Clark thinks it’s a shame that most of OKC’s fine dining restaurants are steakhouses, and it angers him that exquisite, beautifully prepared food is often priced out of a regular Joe’s budget.
“There is always something anyone can afford at Red Cup, and it’s well-prepared. To exclude people from dining well, on beautiful food, because of money is absurd,” he says. “One way to lower cost is to cook vegan.”
He happily tells a story about a man coming in to The Red Cup and asking how many pieces are in an order of bacon. “Our employee looked at him, and without missing a beat, she said ‘Zero.’”
► The Legend of the Pauls Valley Vegan
Life as a small-town vegan in Oklahoma can be harder than a diamond in an ice storm. In fact, there are those who deny that such a creature even exists. 405 found one, and followed a trail of lettuce leaves and pumpkin seeds until we caught up with her.
Tara Kirby is an occupational therapist living in Pauls Valley. She spends her days driving from home to home, helping people regain control of their lives and limbs. She also eats her share of limbs, leaves, tubers, shoots and nuts, because she’s not only a vegan, she also follows the fantastically healthy whole food, plant-based diet, which takes run-of-the-mill veganism and kicks it up a notch – or 10.
“‘Whole food, plant-based’ means I don’t use oils, or refined foods like flour or sugar,” Kirby says. “I’ve done it for a year, but was working up to it for two years before that, by eating vegan.” Her reason is simple: her health.
On the recommendation of her doctor, Kirby went to hear Oklahoma City’s whole food guru, and one of the founders of the group Plant Based OKC, Dr. Jimmy Conway. The group meets monthly, and welcomes anyone veg-curious.
“After I heard him speak, I decided the effort was worth it. My mother has heart disease, and both of my parents are diabetic. I’ve lost 100 pounds so far, and when I was pregnant, I only gained three pounds but got gestational diabetes. I walk into my patients’ homes and see 30 drugs on the table, and I don’t want that.”
An admirable attitude to be sure, but Kirby gets extra points for doing it in Pauls Valley, a small town like many in rural Oklahoma: full of fast food, processed food and lots of meat. People here eat the way they’ve always eaten, either ignoring or unaware of the hazards of a carcass-based diet. “I try not to have to eat out in Pauls Valley. I try to plan when I’m going to eat out and go to Oklahoma City. If I try it here, I get stuck with iceberg lettuce and beans.”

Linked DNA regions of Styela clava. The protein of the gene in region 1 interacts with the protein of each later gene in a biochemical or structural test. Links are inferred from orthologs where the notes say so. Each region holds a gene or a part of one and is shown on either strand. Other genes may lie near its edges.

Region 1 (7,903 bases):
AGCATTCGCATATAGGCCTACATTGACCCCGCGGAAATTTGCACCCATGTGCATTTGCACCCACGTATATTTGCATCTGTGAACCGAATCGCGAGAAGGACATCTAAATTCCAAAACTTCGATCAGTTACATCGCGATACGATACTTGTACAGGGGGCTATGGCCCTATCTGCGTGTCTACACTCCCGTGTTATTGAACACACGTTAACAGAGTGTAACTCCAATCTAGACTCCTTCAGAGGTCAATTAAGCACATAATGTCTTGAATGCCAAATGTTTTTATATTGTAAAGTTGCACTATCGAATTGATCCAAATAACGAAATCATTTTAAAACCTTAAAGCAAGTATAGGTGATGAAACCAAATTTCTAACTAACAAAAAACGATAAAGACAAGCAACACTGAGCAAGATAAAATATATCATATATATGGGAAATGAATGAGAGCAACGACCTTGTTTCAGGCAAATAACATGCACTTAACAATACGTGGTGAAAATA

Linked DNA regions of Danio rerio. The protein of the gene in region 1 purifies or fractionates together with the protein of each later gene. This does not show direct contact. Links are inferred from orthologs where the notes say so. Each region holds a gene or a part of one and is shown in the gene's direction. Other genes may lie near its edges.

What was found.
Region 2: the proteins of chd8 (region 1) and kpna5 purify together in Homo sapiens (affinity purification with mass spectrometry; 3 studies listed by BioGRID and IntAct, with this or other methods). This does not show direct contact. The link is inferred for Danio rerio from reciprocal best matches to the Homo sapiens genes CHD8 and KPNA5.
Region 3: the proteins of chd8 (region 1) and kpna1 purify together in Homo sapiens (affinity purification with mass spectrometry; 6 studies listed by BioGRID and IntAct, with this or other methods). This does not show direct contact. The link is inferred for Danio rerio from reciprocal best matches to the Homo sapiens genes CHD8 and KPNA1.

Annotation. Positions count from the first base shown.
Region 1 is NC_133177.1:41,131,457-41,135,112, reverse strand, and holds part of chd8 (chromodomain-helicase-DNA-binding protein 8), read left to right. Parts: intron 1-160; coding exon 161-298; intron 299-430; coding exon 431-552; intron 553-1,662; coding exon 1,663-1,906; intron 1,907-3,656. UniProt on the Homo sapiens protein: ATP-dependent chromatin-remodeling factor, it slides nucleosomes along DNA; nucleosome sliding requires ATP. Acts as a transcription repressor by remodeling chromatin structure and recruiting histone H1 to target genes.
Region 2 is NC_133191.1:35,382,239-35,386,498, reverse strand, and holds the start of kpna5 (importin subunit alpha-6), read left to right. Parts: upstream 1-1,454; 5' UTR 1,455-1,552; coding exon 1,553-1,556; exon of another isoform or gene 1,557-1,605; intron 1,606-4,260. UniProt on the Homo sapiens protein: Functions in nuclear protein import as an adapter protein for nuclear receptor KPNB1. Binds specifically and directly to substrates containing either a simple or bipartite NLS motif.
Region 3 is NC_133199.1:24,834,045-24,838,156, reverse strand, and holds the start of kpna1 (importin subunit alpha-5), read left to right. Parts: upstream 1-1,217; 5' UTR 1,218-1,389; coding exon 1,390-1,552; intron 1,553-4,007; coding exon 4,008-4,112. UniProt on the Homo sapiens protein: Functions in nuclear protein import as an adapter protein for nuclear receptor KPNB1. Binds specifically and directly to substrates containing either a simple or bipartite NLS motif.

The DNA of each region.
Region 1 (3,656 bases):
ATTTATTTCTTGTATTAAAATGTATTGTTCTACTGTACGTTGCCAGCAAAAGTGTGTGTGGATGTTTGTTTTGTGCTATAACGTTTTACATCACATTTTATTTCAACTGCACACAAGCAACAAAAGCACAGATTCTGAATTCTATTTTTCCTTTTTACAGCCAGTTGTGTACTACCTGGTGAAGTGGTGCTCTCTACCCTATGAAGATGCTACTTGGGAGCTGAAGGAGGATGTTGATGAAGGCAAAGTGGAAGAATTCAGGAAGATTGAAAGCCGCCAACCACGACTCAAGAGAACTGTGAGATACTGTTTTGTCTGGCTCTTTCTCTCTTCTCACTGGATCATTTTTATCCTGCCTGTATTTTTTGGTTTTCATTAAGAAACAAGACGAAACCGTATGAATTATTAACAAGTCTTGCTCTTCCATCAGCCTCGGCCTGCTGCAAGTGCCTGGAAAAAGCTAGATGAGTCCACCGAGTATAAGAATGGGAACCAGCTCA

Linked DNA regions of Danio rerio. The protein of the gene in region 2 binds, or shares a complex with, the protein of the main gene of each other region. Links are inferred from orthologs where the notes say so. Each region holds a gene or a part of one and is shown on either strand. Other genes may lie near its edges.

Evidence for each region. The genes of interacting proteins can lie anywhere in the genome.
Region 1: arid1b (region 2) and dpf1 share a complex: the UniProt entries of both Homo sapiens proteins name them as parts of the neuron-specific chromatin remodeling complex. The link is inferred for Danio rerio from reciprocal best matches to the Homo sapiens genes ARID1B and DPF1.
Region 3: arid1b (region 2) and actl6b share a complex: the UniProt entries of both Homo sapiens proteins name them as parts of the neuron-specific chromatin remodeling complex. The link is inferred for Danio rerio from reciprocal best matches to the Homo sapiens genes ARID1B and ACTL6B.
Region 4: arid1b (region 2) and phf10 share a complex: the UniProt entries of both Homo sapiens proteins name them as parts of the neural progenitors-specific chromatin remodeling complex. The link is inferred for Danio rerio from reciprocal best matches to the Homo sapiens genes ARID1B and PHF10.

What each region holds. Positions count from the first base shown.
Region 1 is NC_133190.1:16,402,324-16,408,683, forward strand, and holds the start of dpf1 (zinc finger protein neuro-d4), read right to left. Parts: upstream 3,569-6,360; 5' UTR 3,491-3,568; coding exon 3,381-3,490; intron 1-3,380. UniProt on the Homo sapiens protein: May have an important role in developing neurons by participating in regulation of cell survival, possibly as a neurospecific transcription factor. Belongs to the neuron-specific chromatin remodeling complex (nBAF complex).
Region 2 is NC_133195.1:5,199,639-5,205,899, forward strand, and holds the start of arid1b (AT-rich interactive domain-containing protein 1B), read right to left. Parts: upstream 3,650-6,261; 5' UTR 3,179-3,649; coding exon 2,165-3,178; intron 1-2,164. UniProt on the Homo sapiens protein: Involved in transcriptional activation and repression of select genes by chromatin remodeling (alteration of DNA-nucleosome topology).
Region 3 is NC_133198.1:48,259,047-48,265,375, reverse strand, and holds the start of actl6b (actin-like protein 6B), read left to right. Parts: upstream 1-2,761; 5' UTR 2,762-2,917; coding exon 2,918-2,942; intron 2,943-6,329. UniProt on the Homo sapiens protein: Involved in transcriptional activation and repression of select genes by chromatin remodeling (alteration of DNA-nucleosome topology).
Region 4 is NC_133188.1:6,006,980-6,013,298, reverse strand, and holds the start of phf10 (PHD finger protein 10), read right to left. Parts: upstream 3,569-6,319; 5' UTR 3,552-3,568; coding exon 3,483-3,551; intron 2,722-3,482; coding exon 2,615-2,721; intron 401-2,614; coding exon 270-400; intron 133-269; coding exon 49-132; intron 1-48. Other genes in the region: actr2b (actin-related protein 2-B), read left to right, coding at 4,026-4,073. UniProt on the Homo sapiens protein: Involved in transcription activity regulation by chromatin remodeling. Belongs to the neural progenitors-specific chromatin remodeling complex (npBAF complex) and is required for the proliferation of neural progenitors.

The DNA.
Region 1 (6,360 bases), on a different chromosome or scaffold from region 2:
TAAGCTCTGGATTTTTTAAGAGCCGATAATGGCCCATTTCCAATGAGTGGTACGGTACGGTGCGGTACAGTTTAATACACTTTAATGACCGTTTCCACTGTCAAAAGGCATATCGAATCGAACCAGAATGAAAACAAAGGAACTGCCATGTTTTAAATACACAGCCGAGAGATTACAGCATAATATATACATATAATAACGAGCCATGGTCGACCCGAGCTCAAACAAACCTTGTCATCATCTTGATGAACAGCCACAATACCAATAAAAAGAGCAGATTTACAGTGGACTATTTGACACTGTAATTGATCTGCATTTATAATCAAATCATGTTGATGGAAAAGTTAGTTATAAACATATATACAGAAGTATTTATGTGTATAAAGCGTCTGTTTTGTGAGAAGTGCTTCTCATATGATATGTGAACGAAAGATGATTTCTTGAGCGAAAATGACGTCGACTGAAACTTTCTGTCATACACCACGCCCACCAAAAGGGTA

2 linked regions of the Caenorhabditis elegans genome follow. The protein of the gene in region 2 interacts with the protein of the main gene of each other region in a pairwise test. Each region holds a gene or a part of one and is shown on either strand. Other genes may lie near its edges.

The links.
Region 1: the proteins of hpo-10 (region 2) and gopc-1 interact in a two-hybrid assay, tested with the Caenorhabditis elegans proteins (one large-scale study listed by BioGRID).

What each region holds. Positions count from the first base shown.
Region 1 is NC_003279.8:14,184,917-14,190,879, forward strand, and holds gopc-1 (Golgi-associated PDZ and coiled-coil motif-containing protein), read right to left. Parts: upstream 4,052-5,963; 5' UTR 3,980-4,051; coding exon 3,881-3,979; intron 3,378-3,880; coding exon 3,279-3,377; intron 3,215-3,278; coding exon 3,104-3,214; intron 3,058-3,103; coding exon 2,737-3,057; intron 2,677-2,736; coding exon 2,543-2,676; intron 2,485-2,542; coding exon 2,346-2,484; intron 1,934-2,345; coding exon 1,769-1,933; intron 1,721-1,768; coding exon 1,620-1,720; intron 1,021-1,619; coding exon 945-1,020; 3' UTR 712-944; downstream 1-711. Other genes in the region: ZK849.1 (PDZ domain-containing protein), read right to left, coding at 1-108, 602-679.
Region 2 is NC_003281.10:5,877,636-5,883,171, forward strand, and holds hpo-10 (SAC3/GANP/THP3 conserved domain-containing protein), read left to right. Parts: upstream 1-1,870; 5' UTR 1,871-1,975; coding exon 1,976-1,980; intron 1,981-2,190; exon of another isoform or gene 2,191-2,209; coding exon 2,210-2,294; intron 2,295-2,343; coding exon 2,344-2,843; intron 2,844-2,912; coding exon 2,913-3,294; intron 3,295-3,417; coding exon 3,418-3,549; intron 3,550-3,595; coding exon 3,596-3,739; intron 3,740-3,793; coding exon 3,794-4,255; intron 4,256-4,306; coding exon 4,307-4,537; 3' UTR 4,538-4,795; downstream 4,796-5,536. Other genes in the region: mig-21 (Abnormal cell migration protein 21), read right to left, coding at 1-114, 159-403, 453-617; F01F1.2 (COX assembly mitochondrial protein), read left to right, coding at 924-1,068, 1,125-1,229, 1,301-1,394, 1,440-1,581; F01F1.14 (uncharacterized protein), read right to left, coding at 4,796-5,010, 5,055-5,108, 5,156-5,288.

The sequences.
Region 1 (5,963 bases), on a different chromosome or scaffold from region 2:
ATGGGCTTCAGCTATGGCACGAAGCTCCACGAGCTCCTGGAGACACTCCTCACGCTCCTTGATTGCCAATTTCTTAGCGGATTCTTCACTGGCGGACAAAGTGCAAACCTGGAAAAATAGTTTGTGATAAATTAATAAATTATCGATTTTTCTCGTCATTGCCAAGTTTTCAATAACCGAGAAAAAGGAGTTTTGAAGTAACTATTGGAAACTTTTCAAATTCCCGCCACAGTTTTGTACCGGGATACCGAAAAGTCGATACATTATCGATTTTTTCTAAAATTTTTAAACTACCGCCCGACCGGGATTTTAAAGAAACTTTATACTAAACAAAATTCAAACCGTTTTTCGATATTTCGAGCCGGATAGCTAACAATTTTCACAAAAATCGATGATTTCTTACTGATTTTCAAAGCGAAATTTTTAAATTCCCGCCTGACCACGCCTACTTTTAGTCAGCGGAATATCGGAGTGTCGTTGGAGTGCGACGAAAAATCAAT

She works around her town’s dietary proclivities by prepping meals on the weekends and subscribing to Bountiful Baskets, a national food co-op that gives participants fresh fruits and vegetables each week for just $15 per basket or $25 if the basket is certified organic.
“I always pack food,” she says. “Since I’m working from my car, I bring salads and other raw vegetables that I don’t have to heat. If I forget and get stuck in Pauls Valley or Wynnewood, I’m stuck, so I stock my car with nuts and snacks that will keep.”
► Non-Meat Eaters: A Field Guide
Vegetarian, vegan, raw … what does it all mean? Read on, friends. Feel free to tear this out and keep it in your wallet.
Does not eat animals of any kind – including fish, which are animals. Eats no animals. Often eats eggs and dairy, though. Wears leather, but not exclusively.
Eats no animals of any kind, like her vegetarian brethren, but takes it a step further and eats no products made by animals. So no honey, eggs, milk or cheese. May also reject wearing leather. And if they don’t, it seems reasonable to wonder why.
Ups the game even further. No animals, no animal products, and nothing that has been heated more than 118 degrees Fahrenheit, with the idea that cooking destroys vital micronutrients. Many raw vegans also feel spiritually or environmentally called to eat this way.
This group eats fruits, nuts and seeds. No animals or animal products. If you don’t eat meat or animal products and your diet consist of 75 percent fruit (or more), you can correctly call yourself a fruitarian. You will be hard pressed to find a chubby fruitarian.
These folks don’t eat land animals, but they do eat fish and shellfish. They generally do eat dairy, eggs and honey.
Flexitarians or part-time vegetarian
These diets include meat, but usually in a fairly limited fashion. Flexitarians tend to eat meat once or twice a week, or only when they eat at a restaurant, or only if the meat comes from a reliable source – but the vast majority of their meals are vegetarian.